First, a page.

John Broskie's Guide to Tube Circuit Analysis & Design

21 August 2017                                                                           Post 392

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Dealing with DACs
Ones and zeros go in and music comes out, which makes a digital-to-analog converter (DAC) a wondrous device. More amazingly, DACs are getting better, almost monthly; and high-res digital music files can be bought and downloaded online. This is certainly great news, but for us tube-loving folk our goal is to get hold of the analog output from our DACs as soon as we can, prior to the delicate signal traveling through any solid-state OpAmps. Why? Although we all accept—even if begrudgingly—that the DAC is a modern necessity, we would prefer to let some vacuum tube from the 1950s to take over after the DAC, rather than let the analog signal pass through a 25-cent IC with a thousand times better specifications, but nonetheless worse sound. In other words, the hard reality is that, for most of us, the absolute sound is that analog signal which leaves the DAC.

I was just about to bring up Rene Descartes and mind-body dualism, but then I remembered that I already did that back in post 70. (My father once told me that the best thing about getting so old that your memory fades is that you then can re-read your favorite novels, without knowing what will happen next.)

Well, before I knew what exactly lay hidden in the Chromecast audio puck, I had come up with a bunch of tube-based circuits for use following a DAC, particularly those DACs that present a voltage output and big DC offset. I planned on both presenting these circuits in an upcoming post and using one of them with one of my Chromecast audio pucks, as I was about to break one open to see what was inside.

Once I discovered (through some web searching), however, that the Chromecast Audio puck held a both a DAC and a line driver IC that used charge-pumps to create their own negative-power-supply rails, I abandoned these circuits, as no DC offsets existed —a mistake that. Why?

Many DACs do present a large DC offset at their voltage output (often balanced outputs), usually equal to half of the DAC's analog power-supply voltage, usually 3.3Vdc or 5Vdc, so the offset voltage is usually 1.65Vdc or 2.5Vdc. Most importantly, most high-end DACs are of this type. The Chromecast Audio puck is a lot of fun and a great value, but it does not hold a flagship DAC.

The usual way to deal with DC offsets encountered with DACs that present balanced, voltage outputs is to use an OpAmp configured as a differential amplifier, as shown below.

The DC offset is treated as a common-mode signal and ignored. Impressive, no?

(By the way, the critical part of getting a differential amplifier to perform seeming magic is to ensure that the two input signals offer identical impedances and that the differential amplifier's resistors match. If they don't, the high CMRR dwindles away, which is why you will see 0.1% tolerance resistors specified.)

With tube circuits, however, we will be using coupling capacitor(s), so the DC offset only becomes a problem for the tube circuit's input stage. How much of a problem? It depends on the circuit and the tubes used. For example, a 12AX7 would overheat, if its grid saw an unexpected +2.5DC on its grid. In contrast, a 6AS7 might barely shift up its idle current. The obvious solution is to use input coupling capacitors, as shown in the BCF schematic below.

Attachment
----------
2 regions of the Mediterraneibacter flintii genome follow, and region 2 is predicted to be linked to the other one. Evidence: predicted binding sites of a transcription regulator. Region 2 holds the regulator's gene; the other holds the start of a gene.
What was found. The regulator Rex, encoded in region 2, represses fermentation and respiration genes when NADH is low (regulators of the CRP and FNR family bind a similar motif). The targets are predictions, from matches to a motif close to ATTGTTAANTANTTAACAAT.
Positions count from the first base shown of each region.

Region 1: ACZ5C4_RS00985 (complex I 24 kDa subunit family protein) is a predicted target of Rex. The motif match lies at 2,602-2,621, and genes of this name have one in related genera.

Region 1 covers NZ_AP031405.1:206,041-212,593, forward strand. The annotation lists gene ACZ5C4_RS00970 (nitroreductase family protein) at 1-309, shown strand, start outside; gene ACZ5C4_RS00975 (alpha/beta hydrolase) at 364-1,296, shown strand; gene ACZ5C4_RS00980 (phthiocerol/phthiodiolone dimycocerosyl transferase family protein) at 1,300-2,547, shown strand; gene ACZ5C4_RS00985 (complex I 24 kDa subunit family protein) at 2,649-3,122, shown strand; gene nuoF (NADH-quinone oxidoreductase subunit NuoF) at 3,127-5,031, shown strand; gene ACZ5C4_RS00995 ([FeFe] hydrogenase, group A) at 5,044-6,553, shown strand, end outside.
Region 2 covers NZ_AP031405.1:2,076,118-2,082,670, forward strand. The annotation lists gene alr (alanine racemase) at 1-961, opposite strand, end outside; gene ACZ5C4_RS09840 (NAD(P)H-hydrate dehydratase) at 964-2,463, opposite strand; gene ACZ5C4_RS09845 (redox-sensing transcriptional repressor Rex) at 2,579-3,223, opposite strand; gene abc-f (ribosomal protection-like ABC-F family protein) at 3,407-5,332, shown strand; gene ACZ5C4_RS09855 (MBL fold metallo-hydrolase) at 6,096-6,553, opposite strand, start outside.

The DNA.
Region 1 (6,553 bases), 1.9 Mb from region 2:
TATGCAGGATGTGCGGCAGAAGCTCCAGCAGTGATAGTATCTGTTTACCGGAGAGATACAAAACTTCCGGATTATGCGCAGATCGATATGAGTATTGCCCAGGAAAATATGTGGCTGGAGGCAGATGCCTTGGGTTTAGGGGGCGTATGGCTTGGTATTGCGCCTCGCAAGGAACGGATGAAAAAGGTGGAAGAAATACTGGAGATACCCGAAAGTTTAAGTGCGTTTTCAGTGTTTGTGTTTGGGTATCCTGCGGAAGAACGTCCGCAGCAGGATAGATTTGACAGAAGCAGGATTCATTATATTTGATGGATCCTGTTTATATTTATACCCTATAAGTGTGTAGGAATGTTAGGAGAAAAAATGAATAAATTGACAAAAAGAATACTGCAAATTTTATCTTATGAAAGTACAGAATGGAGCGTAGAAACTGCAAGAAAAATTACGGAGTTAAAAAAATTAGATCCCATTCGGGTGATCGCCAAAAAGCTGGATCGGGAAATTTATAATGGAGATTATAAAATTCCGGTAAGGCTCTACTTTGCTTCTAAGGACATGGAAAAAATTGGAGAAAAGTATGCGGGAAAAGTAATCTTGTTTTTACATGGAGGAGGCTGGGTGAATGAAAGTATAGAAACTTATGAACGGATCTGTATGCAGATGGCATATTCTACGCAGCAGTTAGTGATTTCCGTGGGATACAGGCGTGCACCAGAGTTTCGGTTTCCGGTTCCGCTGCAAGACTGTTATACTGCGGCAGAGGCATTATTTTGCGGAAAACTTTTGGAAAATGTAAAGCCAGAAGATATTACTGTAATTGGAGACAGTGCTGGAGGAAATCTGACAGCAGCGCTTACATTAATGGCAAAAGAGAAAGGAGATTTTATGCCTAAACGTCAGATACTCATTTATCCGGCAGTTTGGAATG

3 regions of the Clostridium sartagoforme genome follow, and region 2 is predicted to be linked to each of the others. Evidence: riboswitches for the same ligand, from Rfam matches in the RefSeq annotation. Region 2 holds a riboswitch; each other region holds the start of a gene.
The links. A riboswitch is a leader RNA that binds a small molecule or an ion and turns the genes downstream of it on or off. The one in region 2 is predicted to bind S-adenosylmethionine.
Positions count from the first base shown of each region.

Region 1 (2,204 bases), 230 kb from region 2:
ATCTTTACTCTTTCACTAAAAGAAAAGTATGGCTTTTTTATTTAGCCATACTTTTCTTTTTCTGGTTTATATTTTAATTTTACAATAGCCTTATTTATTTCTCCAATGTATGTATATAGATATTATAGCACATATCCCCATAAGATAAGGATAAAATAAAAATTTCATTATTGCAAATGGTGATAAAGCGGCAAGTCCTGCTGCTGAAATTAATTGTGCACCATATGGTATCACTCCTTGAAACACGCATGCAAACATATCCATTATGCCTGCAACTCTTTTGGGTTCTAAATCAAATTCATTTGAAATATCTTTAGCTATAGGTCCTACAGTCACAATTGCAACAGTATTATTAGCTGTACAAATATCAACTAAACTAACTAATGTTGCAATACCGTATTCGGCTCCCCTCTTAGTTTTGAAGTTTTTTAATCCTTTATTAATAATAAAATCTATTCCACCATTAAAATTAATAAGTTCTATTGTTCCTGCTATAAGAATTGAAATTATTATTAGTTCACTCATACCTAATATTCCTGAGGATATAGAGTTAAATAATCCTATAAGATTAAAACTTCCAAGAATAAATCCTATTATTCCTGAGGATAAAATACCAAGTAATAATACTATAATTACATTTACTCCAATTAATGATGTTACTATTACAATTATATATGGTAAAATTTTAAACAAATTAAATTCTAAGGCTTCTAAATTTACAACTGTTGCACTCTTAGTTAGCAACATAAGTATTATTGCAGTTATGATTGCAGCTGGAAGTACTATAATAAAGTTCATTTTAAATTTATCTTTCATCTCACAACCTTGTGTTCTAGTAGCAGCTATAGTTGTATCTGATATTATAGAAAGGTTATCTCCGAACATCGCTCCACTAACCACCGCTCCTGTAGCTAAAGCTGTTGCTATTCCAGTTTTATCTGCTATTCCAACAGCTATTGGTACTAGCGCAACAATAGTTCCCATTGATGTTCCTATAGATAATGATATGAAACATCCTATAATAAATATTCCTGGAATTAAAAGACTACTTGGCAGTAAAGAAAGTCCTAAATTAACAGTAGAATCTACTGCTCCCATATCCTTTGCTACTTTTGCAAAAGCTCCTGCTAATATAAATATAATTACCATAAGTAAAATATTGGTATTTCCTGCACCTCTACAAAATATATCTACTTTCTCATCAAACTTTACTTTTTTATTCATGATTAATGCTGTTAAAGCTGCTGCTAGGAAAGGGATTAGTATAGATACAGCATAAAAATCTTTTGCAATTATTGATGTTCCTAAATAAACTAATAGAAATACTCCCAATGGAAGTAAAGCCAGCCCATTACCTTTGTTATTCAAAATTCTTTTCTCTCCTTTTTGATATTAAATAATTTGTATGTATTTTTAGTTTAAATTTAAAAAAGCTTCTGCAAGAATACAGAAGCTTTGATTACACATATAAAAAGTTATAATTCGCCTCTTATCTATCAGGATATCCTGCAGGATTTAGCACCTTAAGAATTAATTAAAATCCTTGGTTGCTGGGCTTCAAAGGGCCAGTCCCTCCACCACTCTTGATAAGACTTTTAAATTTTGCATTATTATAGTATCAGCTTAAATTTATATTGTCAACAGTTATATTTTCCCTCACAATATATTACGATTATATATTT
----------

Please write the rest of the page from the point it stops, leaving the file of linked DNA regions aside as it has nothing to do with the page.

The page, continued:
By the way, we can translate the above circuit into solid-state, as shown below.

Before going any further, it's always a good question to ask if this trip is really necessary. If the DAC is already putting out analog signal in the form of low-impedance voltage, a relatively hot signal at that, so why not just stop here? One day, no doubt, we will be able to stop here, but not today. Today, the only way the high-end DACs achieve their stellar signal-to-noise ratios and ultra-low distortion figures is by presenting a balanced output signal, so that the differential sum is pure. One signal output on its own, isn't nearly so stellar. In other words, even if we seek a single-ended output, the DAC's balanced output must travel through a differential amplifier of some sort, as the high-frequency power-supply noise must be stripped away.

One possibility is a high-quality isolation transformer. Every passing year, I grow to appreciate signal transformers more and more. They solve some otherwise unsolvable problems. With a high-quality isolation transformer, the DC offset and common-mode noise problem vanish. (Or maybe the high-frequency noise problem doesn't completely vanish, as one of the reasons that 1:1 isolation transformers offer so little distortion and high-frequency bandwidth is that they cheat. The primary-to-secondary capacitance effectively becomes a coupling capacitor of sorts. In other words, the high-frequency hash might still get through.)

The next issue to tackle is post high-frequency filtering, even though just about all DACs hold some form of digital low-pass filtering. Many skip this step, however, as many emails to me have revealed. The voltage-out signal comes out the DAC and goes into an SRPP circuit—over and over and over again. Is this a bad idea or practice? Here comes the answer most hated by audiophiles: It depends. For example, if the output from the SRPP feeds a tube power amplifier with high-frequency bandwidth out to only 30kHz, probably not, as who cares what is going on at 200kHz. On the other hand, if the power amplifier is some wiz-bang design that aims for less than 0.1 degree of phase shift at 20kHz and whose -3dB frequency is in the megahertz, probably not a good idea. Ideally, we should have user selectable post filtering.

The post filtering can be as little as one series resistor and one capacitor to ground. Here is an example from the AK4430 data sheet.